Philadelphia Park Amusement Co. v. United States
(The Strawberry Bridge Case)
126 F.Supp. 184 (Ct. Cl. 1954)
PPAC had a franchise to
operate a railway into an amusement park. They built a bridge over a
river for their streetcars to use.
The bridge cost $381k to
Years later, when the
franchise was about to expire, PPAC gave the deed for the bridge to the
city in exchange for a ten-year extension of the franchise.
By this time, the bridge was
in need of repairs, and PPAC didn't really want to pay to fix it, so they
gave it to the city instead.
Seven years later (with three
years left on the franchise agreement), PPAC abandoned the railway.
When it came time to pay
taxes, both PPAC and the IRS differed on the basis of the ten-year extension.
The basis is the initial value that the taxpayer had.
The basis is important because depreciation deductions
based on the cost of the franchise extension and loss upon abandonment
can only be calculated if you know the initial value (aka the basis) of the franchise.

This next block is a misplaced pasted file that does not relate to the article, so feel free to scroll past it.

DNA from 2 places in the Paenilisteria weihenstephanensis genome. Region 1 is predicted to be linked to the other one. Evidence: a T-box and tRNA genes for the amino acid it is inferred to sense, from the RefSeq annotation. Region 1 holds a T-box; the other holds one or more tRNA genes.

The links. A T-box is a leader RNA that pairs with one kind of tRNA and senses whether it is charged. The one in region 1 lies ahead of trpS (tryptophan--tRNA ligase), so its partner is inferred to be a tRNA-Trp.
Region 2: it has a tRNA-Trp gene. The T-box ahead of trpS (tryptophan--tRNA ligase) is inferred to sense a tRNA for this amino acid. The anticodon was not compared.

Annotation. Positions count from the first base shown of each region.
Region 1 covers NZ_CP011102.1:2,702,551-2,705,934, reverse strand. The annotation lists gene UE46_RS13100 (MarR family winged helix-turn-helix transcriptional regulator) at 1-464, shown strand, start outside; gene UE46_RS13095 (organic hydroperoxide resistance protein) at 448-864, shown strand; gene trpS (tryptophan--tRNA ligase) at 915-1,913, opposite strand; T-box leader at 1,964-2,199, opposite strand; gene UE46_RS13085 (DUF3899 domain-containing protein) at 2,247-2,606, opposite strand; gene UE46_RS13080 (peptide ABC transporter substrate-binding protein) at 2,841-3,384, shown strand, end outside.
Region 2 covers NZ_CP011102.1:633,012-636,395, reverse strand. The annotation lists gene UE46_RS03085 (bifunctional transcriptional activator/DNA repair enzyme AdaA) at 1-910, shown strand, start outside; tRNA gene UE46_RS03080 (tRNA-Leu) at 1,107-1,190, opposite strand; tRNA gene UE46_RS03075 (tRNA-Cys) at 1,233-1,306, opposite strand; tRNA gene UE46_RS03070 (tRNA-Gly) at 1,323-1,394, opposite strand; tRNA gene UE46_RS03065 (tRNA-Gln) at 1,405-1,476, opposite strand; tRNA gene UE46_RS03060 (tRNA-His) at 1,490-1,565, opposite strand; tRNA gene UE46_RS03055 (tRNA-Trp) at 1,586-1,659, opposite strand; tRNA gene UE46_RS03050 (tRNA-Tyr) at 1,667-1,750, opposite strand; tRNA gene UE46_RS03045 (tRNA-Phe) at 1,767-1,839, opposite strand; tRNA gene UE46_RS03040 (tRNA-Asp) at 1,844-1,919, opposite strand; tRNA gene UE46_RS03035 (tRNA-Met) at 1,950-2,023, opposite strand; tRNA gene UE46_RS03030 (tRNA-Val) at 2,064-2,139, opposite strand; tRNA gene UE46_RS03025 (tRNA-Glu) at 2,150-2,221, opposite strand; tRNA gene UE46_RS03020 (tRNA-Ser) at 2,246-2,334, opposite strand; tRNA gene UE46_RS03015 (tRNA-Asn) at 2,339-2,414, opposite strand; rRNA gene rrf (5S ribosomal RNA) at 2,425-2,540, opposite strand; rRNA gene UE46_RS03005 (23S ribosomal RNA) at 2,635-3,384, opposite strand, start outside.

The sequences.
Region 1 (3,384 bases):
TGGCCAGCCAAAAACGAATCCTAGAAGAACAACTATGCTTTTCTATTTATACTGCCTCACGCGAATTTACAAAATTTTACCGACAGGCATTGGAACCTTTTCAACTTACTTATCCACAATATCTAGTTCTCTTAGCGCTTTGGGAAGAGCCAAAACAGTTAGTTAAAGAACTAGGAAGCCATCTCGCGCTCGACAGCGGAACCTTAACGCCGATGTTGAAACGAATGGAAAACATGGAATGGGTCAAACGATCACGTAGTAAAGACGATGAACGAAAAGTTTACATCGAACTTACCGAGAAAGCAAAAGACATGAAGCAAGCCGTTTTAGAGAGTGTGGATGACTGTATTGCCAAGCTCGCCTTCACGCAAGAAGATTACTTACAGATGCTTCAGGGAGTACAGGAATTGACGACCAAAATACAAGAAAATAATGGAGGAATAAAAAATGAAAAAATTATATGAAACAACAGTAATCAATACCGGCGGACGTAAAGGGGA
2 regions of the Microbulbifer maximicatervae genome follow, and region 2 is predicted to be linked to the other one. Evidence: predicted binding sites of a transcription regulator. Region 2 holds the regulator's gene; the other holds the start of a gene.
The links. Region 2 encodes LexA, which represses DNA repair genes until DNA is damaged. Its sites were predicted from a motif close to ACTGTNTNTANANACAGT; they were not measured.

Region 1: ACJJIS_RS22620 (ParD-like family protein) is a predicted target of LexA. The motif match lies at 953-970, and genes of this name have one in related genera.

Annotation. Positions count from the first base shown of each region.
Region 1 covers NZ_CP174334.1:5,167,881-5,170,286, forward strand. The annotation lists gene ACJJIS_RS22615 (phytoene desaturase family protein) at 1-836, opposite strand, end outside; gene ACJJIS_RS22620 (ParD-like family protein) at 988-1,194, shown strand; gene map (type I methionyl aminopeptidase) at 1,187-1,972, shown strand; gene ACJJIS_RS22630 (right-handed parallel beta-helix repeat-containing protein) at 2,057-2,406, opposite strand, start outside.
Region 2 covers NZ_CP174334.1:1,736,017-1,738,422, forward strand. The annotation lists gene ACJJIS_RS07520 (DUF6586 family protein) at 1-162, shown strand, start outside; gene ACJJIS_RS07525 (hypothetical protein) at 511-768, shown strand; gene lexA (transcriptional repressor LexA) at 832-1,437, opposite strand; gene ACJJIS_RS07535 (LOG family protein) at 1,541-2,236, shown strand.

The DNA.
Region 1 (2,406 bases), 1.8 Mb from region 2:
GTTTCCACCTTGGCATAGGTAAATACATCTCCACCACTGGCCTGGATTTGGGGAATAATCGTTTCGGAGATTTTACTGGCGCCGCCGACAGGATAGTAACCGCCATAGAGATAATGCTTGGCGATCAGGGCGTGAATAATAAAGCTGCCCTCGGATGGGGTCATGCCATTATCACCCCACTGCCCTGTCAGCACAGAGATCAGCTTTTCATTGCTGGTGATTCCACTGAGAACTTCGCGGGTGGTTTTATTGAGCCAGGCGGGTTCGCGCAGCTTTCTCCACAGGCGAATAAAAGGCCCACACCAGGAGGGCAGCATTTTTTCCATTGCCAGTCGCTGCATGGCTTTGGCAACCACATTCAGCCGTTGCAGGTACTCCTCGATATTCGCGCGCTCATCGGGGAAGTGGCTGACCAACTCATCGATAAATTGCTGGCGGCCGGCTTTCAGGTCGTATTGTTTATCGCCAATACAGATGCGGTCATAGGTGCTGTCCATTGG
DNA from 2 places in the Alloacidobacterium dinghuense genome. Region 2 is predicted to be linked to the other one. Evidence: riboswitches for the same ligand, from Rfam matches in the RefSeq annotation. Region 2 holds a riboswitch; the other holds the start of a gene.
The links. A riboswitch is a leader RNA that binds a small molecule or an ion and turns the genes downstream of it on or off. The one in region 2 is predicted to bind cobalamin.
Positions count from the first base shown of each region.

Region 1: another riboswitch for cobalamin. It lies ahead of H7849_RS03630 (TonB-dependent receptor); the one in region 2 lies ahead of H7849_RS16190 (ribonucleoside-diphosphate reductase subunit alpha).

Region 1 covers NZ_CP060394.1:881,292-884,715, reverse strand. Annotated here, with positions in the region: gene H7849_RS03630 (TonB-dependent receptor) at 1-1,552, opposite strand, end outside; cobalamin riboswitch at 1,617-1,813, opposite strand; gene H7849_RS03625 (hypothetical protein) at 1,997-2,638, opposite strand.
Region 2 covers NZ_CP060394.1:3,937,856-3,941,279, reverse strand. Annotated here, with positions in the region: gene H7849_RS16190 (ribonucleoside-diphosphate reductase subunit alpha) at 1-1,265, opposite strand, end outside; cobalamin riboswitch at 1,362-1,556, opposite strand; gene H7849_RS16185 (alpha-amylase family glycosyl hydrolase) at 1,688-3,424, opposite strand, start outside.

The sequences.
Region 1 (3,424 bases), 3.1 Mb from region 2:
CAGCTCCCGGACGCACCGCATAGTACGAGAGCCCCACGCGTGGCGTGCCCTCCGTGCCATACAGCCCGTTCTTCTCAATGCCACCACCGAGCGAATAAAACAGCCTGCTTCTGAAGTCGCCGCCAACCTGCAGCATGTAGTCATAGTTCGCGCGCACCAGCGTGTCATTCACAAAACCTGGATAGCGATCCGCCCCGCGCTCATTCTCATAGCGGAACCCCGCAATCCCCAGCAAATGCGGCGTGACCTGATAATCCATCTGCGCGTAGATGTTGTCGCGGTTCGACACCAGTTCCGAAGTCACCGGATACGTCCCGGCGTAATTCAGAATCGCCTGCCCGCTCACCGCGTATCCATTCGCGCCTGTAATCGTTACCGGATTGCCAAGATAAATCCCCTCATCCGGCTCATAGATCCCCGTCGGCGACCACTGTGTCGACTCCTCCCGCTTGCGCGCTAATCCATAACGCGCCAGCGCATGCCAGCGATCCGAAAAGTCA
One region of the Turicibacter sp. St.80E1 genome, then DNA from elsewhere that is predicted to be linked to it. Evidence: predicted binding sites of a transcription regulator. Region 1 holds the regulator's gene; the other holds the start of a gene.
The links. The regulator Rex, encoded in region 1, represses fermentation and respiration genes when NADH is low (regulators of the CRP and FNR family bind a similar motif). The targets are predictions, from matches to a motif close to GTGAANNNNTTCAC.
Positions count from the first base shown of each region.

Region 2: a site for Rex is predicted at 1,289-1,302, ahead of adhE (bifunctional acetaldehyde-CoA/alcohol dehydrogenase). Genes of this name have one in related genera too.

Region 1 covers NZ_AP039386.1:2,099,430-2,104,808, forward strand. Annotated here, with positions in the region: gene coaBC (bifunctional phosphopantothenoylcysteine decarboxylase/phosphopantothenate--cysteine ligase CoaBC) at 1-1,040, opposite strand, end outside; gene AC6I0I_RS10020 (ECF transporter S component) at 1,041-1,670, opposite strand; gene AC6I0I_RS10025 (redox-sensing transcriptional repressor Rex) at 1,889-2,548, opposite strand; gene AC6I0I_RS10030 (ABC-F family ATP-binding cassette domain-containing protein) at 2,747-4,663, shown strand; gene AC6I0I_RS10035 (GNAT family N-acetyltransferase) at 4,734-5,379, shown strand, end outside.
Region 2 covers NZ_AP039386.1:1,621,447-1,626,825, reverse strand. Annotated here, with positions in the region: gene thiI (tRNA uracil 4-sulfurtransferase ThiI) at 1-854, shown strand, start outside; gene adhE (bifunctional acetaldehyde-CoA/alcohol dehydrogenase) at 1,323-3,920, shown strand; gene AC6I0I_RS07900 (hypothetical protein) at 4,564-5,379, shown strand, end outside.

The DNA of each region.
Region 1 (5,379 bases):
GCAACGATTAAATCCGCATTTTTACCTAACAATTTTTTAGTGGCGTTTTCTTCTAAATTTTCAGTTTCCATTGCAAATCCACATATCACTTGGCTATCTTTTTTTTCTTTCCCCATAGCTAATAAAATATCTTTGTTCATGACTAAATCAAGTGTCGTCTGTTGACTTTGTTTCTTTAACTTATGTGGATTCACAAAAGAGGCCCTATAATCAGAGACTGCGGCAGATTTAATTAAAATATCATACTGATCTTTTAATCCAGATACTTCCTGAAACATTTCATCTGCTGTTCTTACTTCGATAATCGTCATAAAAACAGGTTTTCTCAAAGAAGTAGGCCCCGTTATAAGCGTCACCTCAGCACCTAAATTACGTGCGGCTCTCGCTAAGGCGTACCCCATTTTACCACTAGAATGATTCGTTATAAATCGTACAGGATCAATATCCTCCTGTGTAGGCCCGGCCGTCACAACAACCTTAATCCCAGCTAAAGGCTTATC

PPAC argued that there was
no way to determine the market value of the ten-year extension, so the
proper basis would be the initial
value of the bridge ($381k).
If you assume that the
franchise was now worthless, that would mean that PPAC could claim a
loss of $381k -$0 = $381k.
The IRS argued that the
bridge was worthless because it was in bad repair. Alternately, PPAC
didn't 'exchange' the bridge for the ten-year extension, therefore the
value of the bridge it irrelevant in determining the value of the
That would mean that PPAC
could claim a loss of $0 - $0 = $0.
The Appellate Court remanded.
The Appellate Court found
that the basis of the ten-year
franchise was its value on the day it was obtained by PPAC.
The Court found that by
definition, the value of the ten-year franchise is the fair market value
of the ten-year franchise.
It is not the value of the thing it was exchanged for
The Court remanded to
determine the value of the ten-year franchise on the day it was acquired
The Court noted that in
rare cases, the value of the property received cannot be ascertained.
If so, the value of the property given can be used as a good estimate.
Since generally people
exchange things of equal value.
Sometimes this case is called
the "Strawberry Bridge Case" because that was the name of the